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Gen Z Driving Luxury’s Evolution

Luxury is following in the footsteps of Gen Z.

“Management is discovering that more mature shoppers are basing their purchasing decisions on what is considered trendy among Gen Z shoppers,” Cowen & Co. luxury analyst Oliver Chen said after hosting a call with Saks CEO Marc Metrick and Movado chairman and CEO Efraim Grinberg.

“We expect more luxury brands and retailers to continually take the Gen Z shopper seriously and innovate for more digital penetration and creativity while balancing the core historical elements of the luxury channel,” he added.

Chen noted that luxury brands and retailers have seen a major influx of younger shoppers, with Gen Z seeking out innovation, fashion and constant newness. That’ss driving some legacy fashion houses to “rethink streetwear and versatility,” he pointed out, with some premium legacy labels now dropping product more frequently and collaborating with “up-and-coming” brands.

The luxury CEOs said though the sector’s core customers with continue $200,000-plus annual household income to spend at a healthy clip, the $100,000-to-$200,000 aspirational cohort seems to be wavering, Chen said.

The analyst believes aspirational consumers are spending somewhat less on luxury now that travel is back and they have more places for their dollars to go.

Chen raised one concern about inventory and assortments.

In recent months, “going-out categories” have fueled sales growth as consumers have events and offices to dress for, he said. Stores operating with leaner inventories and more flexible supply chains can better react to changing consumer demands. That means they should also be in a better position to limit markdowns. But some luxury retailers don’t have the right product for consumers who aren’t as interested in loungewear and other casual categories as they used to be. “Stores with a higher mix of accessories, shoes, dresses and men’s suits will likely benefit from this closet refresh cycle,” Chen said.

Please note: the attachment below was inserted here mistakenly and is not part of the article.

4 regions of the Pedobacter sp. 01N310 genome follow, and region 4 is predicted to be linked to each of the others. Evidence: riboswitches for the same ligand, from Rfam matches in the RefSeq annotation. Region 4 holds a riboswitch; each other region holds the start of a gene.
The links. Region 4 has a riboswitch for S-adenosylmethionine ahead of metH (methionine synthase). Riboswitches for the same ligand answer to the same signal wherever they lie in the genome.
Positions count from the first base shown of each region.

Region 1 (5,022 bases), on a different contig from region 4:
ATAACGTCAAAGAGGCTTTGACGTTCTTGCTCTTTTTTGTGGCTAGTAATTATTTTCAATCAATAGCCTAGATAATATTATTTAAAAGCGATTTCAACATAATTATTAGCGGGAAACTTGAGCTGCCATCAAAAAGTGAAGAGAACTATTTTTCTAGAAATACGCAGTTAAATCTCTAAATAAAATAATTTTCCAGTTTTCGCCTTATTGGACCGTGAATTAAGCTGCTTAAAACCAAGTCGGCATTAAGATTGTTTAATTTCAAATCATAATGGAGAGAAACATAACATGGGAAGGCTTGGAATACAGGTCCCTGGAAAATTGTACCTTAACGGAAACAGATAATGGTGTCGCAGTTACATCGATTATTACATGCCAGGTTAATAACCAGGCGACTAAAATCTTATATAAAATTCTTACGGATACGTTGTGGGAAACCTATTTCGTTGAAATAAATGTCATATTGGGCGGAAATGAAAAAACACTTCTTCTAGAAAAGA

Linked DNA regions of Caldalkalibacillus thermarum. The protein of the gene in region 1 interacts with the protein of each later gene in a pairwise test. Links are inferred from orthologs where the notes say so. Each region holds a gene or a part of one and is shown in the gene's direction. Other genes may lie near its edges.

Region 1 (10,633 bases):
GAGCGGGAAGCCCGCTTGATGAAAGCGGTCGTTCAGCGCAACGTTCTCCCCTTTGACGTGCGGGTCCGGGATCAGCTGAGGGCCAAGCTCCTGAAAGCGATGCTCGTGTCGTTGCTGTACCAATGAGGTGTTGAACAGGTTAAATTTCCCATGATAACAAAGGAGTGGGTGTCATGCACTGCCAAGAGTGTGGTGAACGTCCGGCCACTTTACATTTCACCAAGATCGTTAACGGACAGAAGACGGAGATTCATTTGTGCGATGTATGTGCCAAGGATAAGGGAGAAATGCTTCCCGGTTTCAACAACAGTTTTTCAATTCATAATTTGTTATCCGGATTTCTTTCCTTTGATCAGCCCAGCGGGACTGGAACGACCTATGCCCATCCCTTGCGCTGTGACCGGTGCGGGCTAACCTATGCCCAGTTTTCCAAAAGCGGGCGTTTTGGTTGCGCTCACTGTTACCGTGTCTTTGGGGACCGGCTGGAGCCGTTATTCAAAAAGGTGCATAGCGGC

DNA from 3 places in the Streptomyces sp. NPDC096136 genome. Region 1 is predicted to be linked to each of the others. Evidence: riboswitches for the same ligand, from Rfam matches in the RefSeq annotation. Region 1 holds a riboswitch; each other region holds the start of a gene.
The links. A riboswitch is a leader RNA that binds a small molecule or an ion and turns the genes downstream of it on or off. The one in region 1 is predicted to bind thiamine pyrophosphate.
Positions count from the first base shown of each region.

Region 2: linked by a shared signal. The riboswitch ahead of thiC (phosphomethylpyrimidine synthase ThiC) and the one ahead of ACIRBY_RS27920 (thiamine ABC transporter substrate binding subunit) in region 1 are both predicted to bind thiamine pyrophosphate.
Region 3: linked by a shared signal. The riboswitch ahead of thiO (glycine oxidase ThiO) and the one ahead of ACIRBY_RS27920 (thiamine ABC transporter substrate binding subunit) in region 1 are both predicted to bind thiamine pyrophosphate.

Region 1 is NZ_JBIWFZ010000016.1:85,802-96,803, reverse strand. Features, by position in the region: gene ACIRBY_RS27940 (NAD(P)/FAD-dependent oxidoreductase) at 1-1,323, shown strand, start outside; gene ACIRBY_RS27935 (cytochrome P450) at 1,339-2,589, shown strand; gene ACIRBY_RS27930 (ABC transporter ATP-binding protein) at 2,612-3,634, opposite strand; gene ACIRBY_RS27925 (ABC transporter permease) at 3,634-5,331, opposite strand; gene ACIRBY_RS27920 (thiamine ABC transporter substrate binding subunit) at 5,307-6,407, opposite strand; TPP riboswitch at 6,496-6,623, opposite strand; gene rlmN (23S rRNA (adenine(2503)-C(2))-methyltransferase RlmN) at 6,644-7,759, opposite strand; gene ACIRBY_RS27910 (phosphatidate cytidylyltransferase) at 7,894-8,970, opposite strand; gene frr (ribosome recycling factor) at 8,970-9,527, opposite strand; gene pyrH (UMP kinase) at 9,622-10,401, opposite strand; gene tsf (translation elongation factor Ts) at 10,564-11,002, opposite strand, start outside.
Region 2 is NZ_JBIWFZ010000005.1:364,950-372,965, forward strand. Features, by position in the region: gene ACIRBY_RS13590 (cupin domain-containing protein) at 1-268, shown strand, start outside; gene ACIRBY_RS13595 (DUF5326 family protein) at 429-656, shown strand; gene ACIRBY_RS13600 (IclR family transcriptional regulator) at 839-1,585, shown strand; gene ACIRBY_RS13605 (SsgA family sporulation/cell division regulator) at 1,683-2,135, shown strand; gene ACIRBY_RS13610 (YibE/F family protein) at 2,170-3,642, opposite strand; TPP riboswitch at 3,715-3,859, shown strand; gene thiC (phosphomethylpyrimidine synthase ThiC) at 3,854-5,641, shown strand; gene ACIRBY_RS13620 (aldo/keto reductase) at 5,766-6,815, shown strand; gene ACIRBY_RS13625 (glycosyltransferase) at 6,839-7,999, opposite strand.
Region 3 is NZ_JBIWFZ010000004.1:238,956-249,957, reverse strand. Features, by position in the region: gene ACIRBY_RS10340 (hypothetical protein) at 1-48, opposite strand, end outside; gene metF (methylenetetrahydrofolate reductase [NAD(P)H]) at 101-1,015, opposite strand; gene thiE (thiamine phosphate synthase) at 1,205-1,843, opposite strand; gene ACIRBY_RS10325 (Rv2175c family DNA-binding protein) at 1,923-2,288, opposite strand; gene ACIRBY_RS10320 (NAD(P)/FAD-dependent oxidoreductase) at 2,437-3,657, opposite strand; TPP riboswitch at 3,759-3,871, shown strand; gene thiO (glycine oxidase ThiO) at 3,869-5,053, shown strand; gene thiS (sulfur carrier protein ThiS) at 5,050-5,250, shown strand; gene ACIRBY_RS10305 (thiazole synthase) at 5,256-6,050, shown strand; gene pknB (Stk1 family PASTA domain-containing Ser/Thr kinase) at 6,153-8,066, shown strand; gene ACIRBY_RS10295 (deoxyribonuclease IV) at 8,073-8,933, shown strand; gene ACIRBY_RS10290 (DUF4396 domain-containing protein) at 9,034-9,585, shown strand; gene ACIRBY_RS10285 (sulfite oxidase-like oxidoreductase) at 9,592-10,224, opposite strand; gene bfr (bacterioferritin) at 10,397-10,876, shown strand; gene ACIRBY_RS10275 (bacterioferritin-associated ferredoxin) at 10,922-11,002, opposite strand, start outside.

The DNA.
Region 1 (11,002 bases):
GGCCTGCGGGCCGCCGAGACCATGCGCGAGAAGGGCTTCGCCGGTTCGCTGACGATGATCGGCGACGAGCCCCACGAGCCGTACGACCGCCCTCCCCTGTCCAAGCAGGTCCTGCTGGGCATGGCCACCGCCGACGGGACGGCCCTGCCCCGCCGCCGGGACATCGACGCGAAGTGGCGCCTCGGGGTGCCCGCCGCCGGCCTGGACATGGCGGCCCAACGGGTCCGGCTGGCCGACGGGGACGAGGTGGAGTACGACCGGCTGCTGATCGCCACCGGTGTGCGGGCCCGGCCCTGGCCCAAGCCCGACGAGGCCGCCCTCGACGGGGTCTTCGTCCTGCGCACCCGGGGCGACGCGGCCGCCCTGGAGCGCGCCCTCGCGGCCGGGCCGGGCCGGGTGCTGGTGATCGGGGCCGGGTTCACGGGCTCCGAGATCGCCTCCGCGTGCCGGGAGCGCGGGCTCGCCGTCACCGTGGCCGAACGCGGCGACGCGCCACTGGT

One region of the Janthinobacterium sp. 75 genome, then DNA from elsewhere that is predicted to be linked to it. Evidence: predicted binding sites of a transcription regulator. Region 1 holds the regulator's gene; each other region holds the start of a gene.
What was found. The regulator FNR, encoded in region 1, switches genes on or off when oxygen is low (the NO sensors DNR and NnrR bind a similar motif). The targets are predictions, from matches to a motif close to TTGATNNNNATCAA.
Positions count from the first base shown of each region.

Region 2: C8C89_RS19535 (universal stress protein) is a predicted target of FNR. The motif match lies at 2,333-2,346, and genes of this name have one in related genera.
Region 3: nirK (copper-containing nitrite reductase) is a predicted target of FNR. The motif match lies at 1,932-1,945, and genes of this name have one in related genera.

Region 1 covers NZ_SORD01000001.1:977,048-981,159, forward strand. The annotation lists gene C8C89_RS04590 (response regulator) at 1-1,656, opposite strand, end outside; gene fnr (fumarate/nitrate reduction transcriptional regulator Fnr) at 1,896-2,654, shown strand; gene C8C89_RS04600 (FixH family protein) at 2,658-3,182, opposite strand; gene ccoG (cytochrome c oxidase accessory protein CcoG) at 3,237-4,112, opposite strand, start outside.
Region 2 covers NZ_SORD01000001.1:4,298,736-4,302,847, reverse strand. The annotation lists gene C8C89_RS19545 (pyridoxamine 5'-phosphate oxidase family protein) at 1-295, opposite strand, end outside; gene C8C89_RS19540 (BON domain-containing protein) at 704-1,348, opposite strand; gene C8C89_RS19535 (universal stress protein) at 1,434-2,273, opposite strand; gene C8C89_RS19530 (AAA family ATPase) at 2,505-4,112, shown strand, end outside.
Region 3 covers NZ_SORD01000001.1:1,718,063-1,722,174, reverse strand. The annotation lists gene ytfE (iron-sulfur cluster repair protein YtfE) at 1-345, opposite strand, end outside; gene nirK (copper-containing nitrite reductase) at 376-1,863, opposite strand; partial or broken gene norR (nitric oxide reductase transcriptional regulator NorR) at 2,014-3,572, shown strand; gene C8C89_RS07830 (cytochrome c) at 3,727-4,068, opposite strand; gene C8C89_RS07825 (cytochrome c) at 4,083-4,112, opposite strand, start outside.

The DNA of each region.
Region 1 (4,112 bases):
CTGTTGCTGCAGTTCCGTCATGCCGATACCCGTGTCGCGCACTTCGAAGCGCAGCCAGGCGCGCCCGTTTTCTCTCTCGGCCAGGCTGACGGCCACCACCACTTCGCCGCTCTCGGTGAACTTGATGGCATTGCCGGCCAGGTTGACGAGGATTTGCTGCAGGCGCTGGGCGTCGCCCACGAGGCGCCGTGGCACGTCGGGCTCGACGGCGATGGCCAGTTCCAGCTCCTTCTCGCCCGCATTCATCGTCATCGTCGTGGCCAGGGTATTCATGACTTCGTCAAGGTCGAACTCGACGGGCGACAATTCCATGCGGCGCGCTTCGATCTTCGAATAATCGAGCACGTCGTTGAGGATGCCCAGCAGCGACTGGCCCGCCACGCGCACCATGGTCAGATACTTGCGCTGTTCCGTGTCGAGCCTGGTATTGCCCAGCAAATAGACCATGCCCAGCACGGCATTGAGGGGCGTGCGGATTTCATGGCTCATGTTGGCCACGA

Chen’s read on the state of luxury comes after Cardlytics earlier this year analyzed data from some of America’s biggest banks to find that U.S. luxury sales jumped $2.2 billion since 2019.

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“That’s the same amount as if every single female in New York City bought Golden Goose Super-Star Sneakers,” Cardlytics vice president of growth partnerships Jacqueline Block said when the firm examined luxury sales facilitated by institutions including Chase, Wells Fargo and Bank of America.

In 2021 alone, luxury sales increased over 26 percent compared with pre-Covid levels, the purchasing intelligence firm added.

Coresight Research luxury and retail division managing director Marie Driscoll attributed the sector’s pandemic-era strength to luxury’s “experiential” nature when Covid paused “our ability to enjoy experiences.

“For those who kept their jobs and income, luxury products became part of the consideration set with the saved discretionary income,” she added.

Brands popular in China

What’s more, data suggests China’s luxury consumer is looking to spend on brands supporting people and planet.

According to HSBC’s survey on Chinese luxury consumers published earlier this year, 89 percent said they spent more money to buy an item advertised as sustainable. Forty-six percent said they prefer to buy a new product from a premium brand, while only 6 percent said they will settle for secondhand. And 17 percent said they preferred Chinese luxury brands the most. When they do seek out Western luxury, brands such as Louis Vuitton, Gucci, Hermès and Chanel that sell in a range of categories win out over labels that specialize in just shoes and or only create jewelry, for example.

Brand affinity also seems to be changing.

Prada lost its outerwear crown to Burberry and Gucci emerged as the preferred luxury footwear brand over Louis Vuitton. For suits, Armani, Givenchy, Dior and Prada kept their rankings as the top four brands, same as in the last two earlier surveys. Rolex maintained its top position in watches for four years running. For sporting goods, local brands are gaining market share, but Nike and Adidas remain the most preferred brands. In luggage, Samsonite lost its crown as the most preferred brand, losing to its more affordable competitor Crown.

For affordable luxury handbags, Coach was the reigning favorite, while Furla and Michael Kors rounded out the top three spots. In the premium luxury space, Hermès continued to hold the top spot, as it did in the last three previous China surveys, followed by Chanel and Gucci.